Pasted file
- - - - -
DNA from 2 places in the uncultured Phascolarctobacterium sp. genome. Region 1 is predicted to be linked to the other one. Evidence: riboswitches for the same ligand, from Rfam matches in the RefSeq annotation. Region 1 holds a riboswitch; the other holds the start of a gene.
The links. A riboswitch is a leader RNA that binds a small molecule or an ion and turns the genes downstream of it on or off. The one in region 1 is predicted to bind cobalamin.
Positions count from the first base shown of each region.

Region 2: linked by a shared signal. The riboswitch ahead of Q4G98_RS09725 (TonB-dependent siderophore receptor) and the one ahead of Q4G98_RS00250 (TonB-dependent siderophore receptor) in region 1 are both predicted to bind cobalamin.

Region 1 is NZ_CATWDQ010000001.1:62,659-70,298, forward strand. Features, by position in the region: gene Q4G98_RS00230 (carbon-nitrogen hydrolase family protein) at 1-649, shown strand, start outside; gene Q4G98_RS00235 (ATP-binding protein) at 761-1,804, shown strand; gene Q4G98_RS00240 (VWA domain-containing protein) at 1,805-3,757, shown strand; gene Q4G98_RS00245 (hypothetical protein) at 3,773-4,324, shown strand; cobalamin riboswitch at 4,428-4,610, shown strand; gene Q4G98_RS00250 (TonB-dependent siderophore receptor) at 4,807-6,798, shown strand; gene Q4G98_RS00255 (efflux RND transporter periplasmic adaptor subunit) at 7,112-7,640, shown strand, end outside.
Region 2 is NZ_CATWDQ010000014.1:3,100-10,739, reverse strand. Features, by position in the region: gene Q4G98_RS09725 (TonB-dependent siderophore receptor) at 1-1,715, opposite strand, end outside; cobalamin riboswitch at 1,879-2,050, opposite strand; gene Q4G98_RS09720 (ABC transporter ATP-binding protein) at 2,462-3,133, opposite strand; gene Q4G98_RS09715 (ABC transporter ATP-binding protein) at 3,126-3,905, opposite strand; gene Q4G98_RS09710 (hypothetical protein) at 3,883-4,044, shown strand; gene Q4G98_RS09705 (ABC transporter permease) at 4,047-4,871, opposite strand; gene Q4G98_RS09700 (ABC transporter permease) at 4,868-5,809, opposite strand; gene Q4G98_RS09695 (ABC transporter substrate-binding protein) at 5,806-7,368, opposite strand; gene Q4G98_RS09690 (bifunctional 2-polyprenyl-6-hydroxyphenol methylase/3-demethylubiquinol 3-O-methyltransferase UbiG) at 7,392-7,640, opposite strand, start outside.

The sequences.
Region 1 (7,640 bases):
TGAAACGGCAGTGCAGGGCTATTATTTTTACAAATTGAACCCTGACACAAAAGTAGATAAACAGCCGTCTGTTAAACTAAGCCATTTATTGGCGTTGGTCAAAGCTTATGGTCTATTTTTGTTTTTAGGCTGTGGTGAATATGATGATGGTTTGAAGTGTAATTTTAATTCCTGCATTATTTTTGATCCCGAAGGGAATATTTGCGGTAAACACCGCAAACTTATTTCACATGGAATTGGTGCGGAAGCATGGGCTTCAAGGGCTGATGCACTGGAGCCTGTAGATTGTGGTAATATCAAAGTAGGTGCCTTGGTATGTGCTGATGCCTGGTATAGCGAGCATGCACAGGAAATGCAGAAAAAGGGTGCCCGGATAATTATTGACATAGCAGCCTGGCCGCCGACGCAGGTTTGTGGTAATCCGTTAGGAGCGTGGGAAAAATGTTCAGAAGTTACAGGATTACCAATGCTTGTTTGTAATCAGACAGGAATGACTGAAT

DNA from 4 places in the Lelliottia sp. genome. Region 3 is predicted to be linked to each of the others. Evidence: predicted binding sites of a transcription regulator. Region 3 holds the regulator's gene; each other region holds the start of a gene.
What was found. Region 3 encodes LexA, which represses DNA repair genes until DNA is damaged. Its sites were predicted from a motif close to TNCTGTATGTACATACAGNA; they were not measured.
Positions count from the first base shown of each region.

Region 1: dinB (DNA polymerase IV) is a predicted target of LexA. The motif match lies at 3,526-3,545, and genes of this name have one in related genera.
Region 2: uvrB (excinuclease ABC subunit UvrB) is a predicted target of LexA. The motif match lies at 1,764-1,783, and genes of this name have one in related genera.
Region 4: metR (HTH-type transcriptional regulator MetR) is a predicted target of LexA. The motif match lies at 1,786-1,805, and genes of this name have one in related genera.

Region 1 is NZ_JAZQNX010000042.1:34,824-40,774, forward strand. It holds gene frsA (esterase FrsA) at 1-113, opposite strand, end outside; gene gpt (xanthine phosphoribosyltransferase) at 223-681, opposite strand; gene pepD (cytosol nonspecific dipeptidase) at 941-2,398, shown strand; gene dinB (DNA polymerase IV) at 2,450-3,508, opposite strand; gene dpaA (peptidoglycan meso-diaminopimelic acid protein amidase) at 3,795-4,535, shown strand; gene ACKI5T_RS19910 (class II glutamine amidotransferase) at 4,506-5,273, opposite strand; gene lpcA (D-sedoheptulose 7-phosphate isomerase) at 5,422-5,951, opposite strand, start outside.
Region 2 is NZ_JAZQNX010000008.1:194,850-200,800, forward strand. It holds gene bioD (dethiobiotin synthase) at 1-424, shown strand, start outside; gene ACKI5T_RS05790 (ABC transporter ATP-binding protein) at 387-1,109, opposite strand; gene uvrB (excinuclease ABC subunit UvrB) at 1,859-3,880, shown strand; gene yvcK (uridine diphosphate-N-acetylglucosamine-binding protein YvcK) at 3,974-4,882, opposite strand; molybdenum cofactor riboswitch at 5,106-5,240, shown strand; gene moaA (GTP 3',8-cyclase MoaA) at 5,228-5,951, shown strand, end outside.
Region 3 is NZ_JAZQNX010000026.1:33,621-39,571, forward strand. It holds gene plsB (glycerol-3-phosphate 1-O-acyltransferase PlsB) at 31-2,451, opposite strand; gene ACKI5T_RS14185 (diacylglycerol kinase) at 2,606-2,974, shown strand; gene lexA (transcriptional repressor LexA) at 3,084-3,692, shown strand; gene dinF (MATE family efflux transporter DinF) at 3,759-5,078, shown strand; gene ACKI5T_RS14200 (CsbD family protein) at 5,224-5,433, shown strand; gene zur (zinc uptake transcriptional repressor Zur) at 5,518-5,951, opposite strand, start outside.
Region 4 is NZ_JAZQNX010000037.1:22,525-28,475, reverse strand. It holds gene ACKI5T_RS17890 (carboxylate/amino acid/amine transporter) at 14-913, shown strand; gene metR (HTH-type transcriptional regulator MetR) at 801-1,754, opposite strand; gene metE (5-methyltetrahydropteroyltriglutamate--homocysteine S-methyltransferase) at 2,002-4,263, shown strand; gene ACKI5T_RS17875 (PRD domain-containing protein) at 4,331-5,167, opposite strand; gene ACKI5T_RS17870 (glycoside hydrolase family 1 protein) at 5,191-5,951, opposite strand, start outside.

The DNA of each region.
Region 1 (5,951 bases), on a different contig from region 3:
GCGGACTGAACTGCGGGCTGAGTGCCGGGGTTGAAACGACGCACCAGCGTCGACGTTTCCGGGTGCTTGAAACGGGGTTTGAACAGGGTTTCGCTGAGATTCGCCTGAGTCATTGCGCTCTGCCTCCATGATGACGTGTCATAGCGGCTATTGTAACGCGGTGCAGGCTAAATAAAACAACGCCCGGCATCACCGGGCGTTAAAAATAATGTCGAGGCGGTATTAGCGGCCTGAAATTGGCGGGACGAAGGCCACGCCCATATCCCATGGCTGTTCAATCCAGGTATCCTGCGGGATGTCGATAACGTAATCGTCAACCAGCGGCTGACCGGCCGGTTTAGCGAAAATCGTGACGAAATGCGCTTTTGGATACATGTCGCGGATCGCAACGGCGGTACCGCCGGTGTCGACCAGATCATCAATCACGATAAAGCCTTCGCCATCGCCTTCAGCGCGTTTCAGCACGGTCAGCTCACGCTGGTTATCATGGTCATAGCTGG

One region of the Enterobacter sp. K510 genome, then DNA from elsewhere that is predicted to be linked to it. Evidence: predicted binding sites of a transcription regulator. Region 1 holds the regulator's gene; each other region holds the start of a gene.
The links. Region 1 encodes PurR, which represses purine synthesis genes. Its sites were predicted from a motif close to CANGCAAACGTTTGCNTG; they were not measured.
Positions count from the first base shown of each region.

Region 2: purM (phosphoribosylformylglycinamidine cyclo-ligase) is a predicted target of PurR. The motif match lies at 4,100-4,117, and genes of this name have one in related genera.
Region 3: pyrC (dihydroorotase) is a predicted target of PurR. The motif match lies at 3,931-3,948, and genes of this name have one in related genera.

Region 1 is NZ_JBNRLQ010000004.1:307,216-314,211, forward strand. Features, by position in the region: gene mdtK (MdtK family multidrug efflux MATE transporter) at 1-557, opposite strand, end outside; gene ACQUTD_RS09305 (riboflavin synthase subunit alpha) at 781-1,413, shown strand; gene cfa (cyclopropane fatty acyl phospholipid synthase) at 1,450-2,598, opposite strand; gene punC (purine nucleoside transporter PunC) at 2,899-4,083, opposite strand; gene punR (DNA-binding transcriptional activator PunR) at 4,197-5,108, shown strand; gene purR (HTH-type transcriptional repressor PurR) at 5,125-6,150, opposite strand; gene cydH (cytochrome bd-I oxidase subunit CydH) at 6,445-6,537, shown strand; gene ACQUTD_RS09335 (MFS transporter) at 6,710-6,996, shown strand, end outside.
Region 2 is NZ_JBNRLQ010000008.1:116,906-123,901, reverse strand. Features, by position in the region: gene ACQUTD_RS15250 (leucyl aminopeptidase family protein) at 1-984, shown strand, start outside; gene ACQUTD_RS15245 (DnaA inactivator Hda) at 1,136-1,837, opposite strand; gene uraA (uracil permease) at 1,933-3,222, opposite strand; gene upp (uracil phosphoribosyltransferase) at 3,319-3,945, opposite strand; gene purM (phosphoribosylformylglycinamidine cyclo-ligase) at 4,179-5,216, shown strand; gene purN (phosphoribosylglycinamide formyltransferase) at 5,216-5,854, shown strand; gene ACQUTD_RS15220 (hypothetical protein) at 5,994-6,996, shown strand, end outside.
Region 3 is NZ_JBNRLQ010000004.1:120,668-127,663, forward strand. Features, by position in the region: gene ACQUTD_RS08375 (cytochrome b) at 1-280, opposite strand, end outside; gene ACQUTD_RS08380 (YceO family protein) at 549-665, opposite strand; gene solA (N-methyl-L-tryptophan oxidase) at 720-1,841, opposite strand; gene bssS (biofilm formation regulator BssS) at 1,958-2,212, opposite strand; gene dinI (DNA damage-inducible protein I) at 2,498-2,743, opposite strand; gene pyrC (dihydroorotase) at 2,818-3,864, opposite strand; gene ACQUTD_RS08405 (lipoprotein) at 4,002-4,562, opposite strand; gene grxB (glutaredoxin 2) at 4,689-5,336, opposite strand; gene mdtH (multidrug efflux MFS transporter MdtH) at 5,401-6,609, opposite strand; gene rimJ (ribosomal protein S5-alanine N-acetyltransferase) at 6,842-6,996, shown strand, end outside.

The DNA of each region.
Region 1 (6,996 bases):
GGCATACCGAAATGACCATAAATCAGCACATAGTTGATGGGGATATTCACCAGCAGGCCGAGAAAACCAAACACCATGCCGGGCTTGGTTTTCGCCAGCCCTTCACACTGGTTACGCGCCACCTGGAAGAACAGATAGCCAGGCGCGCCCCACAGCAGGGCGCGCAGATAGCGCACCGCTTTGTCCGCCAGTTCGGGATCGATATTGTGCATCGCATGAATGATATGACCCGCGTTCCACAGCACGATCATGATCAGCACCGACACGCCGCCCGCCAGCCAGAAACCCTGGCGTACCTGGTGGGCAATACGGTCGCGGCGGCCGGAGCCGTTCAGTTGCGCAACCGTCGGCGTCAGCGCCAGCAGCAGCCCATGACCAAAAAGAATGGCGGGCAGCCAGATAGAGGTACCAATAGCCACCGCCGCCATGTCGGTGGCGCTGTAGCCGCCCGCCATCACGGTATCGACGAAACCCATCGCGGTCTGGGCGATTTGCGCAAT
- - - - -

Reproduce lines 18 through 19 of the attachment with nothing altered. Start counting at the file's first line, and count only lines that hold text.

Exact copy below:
Region 3 is NZ_JAZQNX010000026.1:33,621-39,571, forward strand. It holds gene plsB (glycerol-3-phosphate 1-O-acyltransferase PlsB) at 31-2,451, opposite strand; gene ACKI5T_RS14185 (diacylglycerol kinase) at 2,606-2,974, shown strand; gene lexA (transcriptional repressor LexA) at 3,084-3,692, shown strand; gene dinF (MATE family efflux transporter DinF) at 3,759-5,078, shown strand; gene ACKI5T_RS14200 (CsbD family protein) at 5,224-5,433, shown strand; gene zur (zinc uptake transcriptional repressor Zur) at 5,518-5,951, opposite strand, start outside.
Region 4 is NZ_JAZQNX010000037.1:22,525-28,475, reverse strand. It holds gene ACKI5T_RS17890 (carboxylate/amino acid/amine transporter) at 14-913, shown strand; gene metR (HTH-type transcriptional regulator MetR) at 801-1,754, opposite strand; gene metE (5-methyltetrahydropteroyltriglutamate--homocysteine S-methyltransferase) at 2,002-4,263, shown strand; gene ACKI5T_RS17875 (PRD domain-containing protein) at 4,331-5,167, opposite strand; gene ACKI5T_RS17870 (glycoside hydrolase family 1 protein) at 5,191-5,951, opposite strand, start outside.